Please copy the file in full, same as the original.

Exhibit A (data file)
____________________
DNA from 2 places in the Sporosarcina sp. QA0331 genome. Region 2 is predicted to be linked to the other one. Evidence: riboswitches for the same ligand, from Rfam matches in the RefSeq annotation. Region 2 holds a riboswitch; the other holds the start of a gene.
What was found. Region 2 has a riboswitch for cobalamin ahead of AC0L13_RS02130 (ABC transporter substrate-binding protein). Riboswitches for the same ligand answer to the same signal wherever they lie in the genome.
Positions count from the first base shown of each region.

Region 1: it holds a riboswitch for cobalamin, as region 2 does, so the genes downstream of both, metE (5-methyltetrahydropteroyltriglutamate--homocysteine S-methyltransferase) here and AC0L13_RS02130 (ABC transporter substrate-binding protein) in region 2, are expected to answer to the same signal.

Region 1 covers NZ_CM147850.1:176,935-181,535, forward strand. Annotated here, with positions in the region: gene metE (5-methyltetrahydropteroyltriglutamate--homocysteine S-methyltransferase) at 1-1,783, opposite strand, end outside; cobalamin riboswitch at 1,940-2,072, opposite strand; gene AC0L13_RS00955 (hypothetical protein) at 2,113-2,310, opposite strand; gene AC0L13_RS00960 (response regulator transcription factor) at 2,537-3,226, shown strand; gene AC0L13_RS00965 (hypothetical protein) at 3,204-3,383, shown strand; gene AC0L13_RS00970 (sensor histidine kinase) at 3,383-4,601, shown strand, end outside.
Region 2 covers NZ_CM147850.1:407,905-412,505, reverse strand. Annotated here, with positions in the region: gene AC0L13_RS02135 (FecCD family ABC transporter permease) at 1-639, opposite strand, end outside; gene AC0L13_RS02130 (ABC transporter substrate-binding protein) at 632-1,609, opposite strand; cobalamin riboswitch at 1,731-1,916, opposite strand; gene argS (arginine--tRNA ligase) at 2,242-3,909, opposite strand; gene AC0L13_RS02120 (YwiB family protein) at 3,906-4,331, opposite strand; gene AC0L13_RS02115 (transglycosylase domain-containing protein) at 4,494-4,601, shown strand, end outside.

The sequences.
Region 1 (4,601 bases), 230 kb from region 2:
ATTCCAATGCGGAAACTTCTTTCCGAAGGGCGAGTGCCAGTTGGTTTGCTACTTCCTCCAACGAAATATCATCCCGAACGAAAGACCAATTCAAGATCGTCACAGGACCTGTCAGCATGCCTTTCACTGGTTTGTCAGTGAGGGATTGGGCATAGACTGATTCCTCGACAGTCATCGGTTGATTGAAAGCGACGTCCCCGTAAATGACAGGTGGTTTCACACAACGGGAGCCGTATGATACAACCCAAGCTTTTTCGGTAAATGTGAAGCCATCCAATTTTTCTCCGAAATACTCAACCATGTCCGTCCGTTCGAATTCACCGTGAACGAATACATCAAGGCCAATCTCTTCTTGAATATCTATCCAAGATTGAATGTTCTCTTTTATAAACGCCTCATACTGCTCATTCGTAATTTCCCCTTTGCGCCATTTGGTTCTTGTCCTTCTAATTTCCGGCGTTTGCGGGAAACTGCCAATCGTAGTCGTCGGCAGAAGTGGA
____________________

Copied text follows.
DNA from 2 places in the Sporosarcina sp. QA0331 genome. Region 2 is predicted to be linked to the other one. Evidence: riboswitches for the same ligand, from Rfam matches in the RefSeq annotation. Region 2 holds a riboswitch; the other holds the start of a gene.
What was found. Region 2 has a riboswitch for cobalamin ahead of AC0L13_RS02130 (ABC transporter substrate-binding protein). Riboswitches for the same ligand answer to the same signal wherever they lie in the genome.
Positions count from the first base shown of each region.

Region 1: it holds a riboswitch for cobalamin, as region 2 does, so the genes downstream of both, metE (5-methyltetrahydropteroyltriglutamate--homocysteine S-methyltransferase) here and AC0L13_RS02130 (ABC transporter substrate-binding protein) in region 2, are expected to answer to the same signal.

Region 1 covers NZ_CM147850.1:176,935-181,535, forward strand. Annotated here, with positions in the region: gene metE (5-methyltetrahydropteroyltriglutamate--homocysteine S-methyltransferase) at 1-1,783, opposite strand, end outside; cobalamin riboswitch at 1,940-2,072, opposite strand; gene AC0L13_RS00955 (hypothetical protein) at 2,113-2,310, opposite strand; gene AC0L13_RS00960 (response regulator transcription factor) at 2,537-3,226, shown strand; gene AC0L13_RS00965 (hypothetical protein) at 3,204-3,383, shown strand; gene AC0L13_RS00970 (sensor histidine kinase) at 3,383-4,601, shown strand, end outside.
Region 2 covers NZ_CM147850.1:407,905-412,505, reverse strand. Annotated here, with positions in the region: gene AC0L13_RS02135 (FecCD family ABC transporter permease) at 1-639, opposite strand, end outside; gene AC0L13_RS02130 (ABC transporter substrate-binding protein) at 632-1,609, opposite strand; cobalamin riboswitch at 1,731-1,916, opposite strand; gene argS (arginine--tRNA ligase) at 2,242-3,909, opposite strand; gene AC0L13_RS02120 (YwiB family protein) at 3,906-4,331, opposite strand; gene AC0L13_RS02115 (transglycosylase domain-containing protein) at 4,494-4,601, shown strand, end outside.

The sequences.
Region 1 (4,601 bases), 230 kb from region 2:
ATTCCAATGCGGAAACTTCTTTCCGAAGGGCGAGTGCCAGTTGGTTTGCTACTTCCTCCAACGAAATATCATCCCGAACGAAAGACCAATTCAAGATCGTCACAGGACCTGTCAGCATGCCTTTCACTGGTTTGTCAGTGAGGGATTGGGCATAGACTGATTCCTCGACAGTCATCGGTTGATTGAAAGCGACGTCCCCGTAAATGACAGGTGGTTTCACACAACGGGAGCCGTATGATACAACCCAAGCTTTTTCGGTAAATGTGAAGCCATCCAATTTTTCTCCGAAATACTCAACCATGTCCGTCCGTTCGAATTCACCGTGAACGAATACATCAAGGCCAATCTCTTCTTGAATATCTATCCAAGATTGAATGTTCTCTTTTATAAACGCCTCATACTGCTCATTCGTAATTTCCCCTTTGCGCCATTTGGTTCTTGTCCTTCTAATTTCCGGCGTTTGCGGGAAACTGCCAATCGTAGTCGTCGGCAGAAGTGGA